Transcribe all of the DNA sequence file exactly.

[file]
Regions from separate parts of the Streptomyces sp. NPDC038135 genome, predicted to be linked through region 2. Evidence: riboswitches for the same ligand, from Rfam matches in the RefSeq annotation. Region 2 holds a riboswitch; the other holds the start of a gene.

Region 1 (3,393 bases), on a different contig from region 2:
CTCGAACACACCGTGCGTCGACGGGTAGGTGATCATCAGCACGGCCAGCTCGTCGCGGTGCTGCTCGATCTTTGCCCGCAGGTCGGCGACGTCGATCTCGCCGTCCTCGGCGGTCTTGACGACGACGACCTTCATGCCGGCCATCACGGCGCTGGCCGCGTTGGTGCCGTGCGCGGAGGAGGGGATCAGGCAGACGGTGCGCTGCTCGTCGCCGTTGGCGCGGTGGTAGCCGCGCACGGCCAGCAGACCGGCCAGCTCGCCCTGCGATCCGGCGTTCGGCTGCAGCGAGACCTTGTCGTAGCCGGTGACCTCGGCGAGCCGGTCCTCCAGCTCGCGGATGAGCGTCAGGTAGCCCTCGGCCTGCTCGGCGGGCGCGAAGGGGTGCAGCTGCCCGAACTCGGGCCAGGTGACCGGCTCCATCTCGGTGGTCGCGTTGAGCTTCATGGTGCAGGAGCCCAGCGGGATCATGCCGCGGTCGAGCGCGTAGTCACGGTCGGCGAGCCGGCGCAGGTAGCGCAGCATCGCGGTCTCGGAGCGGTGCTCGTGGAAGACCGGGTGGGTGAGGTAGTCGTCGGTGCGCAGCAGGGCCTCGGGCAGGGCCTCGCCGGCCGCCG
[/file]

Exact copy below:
Regions from separate parts of the Streptomyces sp. NPDC038135 genome, predicted to be linked through region 2. Evidence: riboswitches for the same ligand, from Rfam matches in the RefSeq annotation. Region 2 holds a riboswitch; the other holds the start of a gene.

Region 1 (3,393 bases), on a different contig from region 2:
CTCGAACACACCGTGCGTCGACGGGTAGGTGATCATCAGCACGGCCAGCTCGTCGCGGTGCTGCTCGATCTTTGCCCGCAGGTCGGCGACGTCGATCTCGCCGTCCTCGGCGGTCTTGACGACGACGACCTTCATGCCGGCCATCACGGCGCTGGCCGCGTTGGTGCCGTGCGCGGAGGAGGGGATCAGGCAGACGGTGCGCTGCTCGTCGCCGTTGGCGCGGTGGTAGCCGCGCACGGCCAGCAGACCGGCCAGCTCGCCCTGCGATCCGGCGTTCGGCTGCAGCGAGACCTTGTCGTAGCCGGTGACCTCGGCGAGCCGGTCCTCCAGCTCGCGGATGAGCGTCAGGTAGCCCTCGGCCTGCTCGGCGGGCGCGAAGGGGTGCAGCTGCCCGAACTCGGGCCAGGTGACCGGCTCCATCTCGGTGGTCGCGTTGAGCTTCATGGTGCAGGAGCCCAGCGGGATCATGCCGCGGTCGAGCGCGTAGTCACGGTCGGCGAGCCGGCGCAGGTAGCGCAGCATCGCGGTCTCGGAGCGGTGCTCGTGGAAGACCGGGTGGGTGAGGTAGTCGTCGGTGCGCAGCAGGGCCTCGGGCAGGGCCTCGCCGGCCGCCG